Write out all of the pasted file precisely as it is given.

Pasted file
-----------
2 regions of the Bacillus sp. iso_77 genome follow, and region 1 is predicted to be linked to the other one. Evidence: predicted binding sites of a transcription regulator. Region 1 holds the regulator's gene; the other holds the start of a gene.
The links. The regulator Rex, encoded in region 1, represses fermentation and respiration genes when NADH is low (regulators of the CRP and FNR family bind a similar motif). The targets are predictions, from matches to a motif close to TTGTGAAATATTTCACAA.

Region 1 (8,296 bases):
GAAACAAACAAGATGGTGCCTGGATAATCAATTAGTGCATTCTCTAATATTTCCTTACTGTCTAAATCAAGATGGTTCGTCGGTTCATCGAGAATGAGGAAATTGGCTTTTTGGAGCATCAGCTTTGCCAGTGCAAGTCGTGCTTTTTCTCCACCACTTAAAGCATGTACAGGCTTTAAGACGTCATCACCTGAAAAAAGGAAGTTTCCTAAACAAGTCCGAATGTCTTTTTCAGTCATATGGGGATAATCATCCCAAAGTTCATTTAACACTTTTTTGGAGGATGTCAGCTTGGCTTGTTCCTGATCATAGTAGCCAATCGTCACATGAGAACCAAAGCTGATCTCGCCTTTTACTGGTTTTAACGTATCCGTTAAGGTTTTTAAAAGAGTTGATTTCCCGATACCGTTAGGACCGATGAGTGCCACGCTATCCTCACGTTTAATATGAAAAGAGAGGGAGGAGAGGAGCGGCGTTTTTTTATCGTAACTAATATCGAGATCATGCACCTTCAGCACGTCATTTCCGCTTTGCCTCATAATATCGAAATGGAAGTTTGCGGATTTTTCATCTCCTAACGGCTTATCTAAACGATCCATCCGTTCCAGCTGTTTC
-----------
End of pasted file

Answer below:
2 regions of the Bacillus sp. iso_77 genome follow, and region 1 is predicted to be linked to the other one. Evidence: predicted binding sites of a transcription regulator. Region 1 holds the regulator's gene; the other holds the start of a gene.
The links. The regulator Rex, encoded in region 1, represses fermentation and respiration genes when NADH is low (regulators of the CRP and FNR family bind a similar motif). The targets are predictions, from matches to a motif close to TTGTGAAATATTTCACAA.

Region 1 (8,296 bases):
GAAACAAACAAGATGGTGCCTGGATAATCAATTAGTGCATTCTCTAATATTTCCTTACTGTCTAAATCAAGATGGTTCGTCGGTTCATCGAGAATGAGGAAATTGGCTTTTTGGAGCATCAGCTTTGCCAGTGCAAGTCGTGCTTTTTCTCCACCACTTAAAGCATGTACAGGCTTTAAGACGTCATCACCTGAAAAAAGGAAGTTTCCTAAACAAGTCCGAATGTCTTTTTCAGTCATATGGGGATAATCATCCCAAAGTTCATTTAACACTTTTTTGGAGGATGTCAGCTTGGCTTGTTCCTGATCATAGTAGCCAATCGTCACATGAGAACCAAAGCTGATCTCGCCTTTTACTGGTTTTAACGTATCCGTTAAGGTTTTTAAAAGAGTTGATTTCCCGATACCGTTAGGACCGATGAGTGCCACGCTATCCTCACGTTTAATATGAAAAGAGAGGGAGGAGAGGAGCGGCGTTTTTTTATCGTAACTAATATCGAGATCATGCACCTTCAGCACGTCATTTCCGCTTTGCCTCATAATATCGAAATGGAAGTTTGCGGATTTTTCATCTCCTAACGGCTTATCTAAACGATCCATCCGTTCCAGCTGTTTC